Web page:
Opener “Enthralled” begins with a melodic chord progression, leading into a raging guitar and blasting-drum drum assault. The bass nimbly weaves extra nuances into the riff-storm on offer before the band drops into a slower, crunchy bridge section, given extra-character by the superior drumming skills of David Husvik. “The Prodigal Son” begins with a dark, cleanly picked intro section, broken up by waves of crashing guitar and proceeding into a series of technical guitar riffs, first mixing harsh chugging with lead and rhythm interplay and then heading into a much more death metal direction with the crunchy guitar work and dark chord progressions. The band locks into a deadly black metal influenced groove later on in the song, which progresses into some jazzy structures and progressively inclined playing, the band playing hell for leather until the solo at the finale.

Final track (yes, I’m ignoring the pointless remixes) “Storm Of Disillusions” begins with a short acoustic section, before diving into a choppy series of guitar riffs overlaid with some well-delivered clean vocals. The song proceeds back and forth between flowing, technical guitar work and progressively-oriented chord progressions, mixing harsh vocals in with the initially dominant cleans. Towards the middle of the song the heaviness increases dramatically with the harsh vocals taking the lead at this time, albeit maintaining a sense of constructive and expansive melody.   The solo at the end of the song is short but perfectly written and performed and provides a fitting send-off for a great song.

Recommended Song – Storms of Disillusions

Undeceived – 2000

For me this is the real gem in Extol’s back-catalogue. Although ostensibly operating under the banner of “Melodic Death Metal” (although less perhaps by choice and more perhaps by the grace of proximity of sound), I find this album to be far greater in scope and sound than such a convenient tag might suggest.

Opening with the mournful violin and cello intro of “Undeceived”, which is suddenly interrupted by an assault of raging death metal fury, the band mixes in a variety of melodic ideas into the song without compromising its overall heaviness, and the overall sound is far grander and more powerful than ever before. David Husvik is a hugely under-rated drummer, grounding the band in both the technical and extreme realms with ease, his power-house performance allowing the band to explore a variety of different textures and styles.

“Inferno” immediately presents itself as a whirlwind of technical guitar playing and nimble drum-work, before breaking into an unexpected violin-led section, backed up by some simple yet effective guitar work. Before long, however, the band explodes back into full-pelt once more. The violin pops back up a few times, providing a melodic counter-point to an otherwise particularly extreme song, and the ending tech-out also benefits from some great bass work rounding out the sound.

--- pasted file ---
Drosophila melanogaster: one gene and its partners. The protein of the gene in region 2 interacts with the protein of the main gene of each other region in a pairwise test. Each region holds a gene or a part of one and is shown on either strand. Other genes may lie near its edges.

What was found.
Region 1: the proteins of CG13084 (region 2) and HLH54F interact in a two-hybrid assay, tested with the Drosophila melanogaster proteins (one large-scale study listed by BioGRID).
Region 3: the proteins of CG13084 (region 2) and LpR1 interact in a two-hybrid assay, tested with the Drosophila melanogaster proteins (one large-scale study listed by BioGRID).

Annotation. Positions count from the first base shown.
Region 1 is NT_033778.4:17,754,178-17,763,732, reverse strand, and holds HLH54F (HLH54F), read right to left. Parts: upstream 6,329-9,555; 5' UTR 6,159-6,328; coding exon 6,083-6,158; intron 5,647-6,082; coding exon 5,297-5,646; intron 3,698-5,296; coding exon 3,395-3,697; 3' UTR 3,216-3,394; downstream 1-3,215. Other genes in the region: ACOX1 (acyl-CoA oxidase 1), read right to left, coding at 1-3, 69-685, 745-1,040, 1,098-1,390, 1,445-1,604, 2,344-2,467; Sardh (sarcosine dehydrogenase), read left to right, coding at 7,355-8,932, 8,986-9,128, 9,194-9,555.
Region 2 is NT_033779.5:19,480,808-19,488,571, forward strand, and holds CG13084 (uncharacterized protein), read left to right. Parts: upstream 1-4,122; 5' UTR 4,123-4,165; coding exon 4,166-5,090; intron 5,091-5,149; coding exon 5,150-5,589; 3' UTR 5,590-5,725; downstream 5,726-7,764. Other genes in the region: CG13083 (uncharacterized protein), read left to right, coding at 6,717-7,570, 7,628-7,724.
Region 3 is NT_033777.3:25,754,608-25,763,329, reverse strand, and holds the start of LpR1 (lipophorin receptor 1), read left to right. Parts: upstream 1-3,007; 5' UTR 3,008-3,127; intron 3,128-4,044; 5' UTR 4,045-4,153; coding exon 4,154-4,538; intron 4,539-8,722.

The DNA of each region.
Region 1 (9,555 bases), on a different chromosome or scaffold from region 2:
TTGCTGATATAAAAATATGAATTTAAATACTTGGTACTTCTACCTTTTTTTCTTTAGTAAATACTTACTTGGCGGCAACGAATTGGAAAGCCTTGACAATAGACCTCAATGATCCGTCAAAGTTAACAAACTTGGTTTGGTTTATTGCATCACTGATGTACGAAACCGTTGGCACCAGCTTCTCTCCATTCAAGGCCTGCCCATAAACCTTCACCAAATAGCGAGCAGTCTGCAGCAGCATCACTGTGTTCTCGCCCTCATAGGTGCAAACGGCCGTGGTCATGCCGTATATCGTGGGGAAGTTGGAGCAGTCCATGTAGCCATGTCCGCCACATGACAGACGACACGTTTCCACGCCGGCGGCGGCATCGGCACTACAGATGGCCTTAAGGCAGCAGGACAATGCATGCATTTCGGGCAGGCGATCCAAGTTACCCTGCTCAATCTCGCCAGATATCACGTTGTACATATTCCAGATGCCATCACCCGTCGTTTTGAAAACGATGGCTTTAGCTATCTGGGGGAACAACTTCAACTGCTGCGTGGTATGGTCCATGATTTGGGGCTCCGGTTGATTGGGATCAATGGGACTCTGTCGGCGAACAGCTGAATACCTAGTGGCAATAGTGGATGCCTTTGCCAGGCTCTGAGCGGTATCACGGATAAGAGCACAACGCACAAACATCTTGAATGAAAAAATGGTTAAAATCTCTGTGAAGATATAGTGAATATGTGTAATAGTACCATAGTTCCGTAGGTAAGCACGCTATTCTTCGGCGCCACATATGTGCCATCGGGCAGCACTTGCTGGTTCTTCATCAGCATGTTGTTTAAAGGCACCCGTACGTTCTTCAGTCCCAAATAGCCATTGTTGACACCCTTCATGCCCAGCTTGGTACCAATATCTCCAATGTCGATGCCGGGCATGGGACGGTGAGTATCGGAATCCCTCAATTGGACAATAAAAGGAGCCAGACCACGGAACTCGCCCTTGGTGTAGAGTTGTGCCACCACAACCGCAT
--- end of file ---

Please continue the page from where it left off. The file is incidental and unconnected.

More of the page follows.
“Ember” moves from an insanely technical introduction to a melodically introspective verse section, utilising the clean vocals of Ole Børud to great effect, yet also manages to switch into full-on heavy mode at a moment’s notice. Moving through sequences of complicated and progressively structured riffs the band utilises the violin again to great effect, segueing back into the melodic verse section before building to a suitably epic climax. Later on, “A Structure Of Souls” also once again showcases the band’s superior grasp of clean vocal dynamics, effortlessly welded onto a storm of furious guitars and emotionally charged screams.

Following beautiful instrumental “Meadows Of Silence”, “Shelter” is a dark death metal flavoured treat, it’s depressive atmosphere tempered by a soaring lead refrain and a wah-drenched solo section at the end. “Of Light And Shade” is a tech-death extravaganza that also contains some of the most vicious vocal work on the entire disc, along with some much needed variation in the incorporation of carefully placed guttural growls. The drumming here is also masterful, providing a real edge to the song and showcasing the sheer tightness of the band’s writing and performing style. The end is reminiscent of the work of Cynic, mixing distorted vocal styles with clever guitar work and heavy, rhythmic drumming.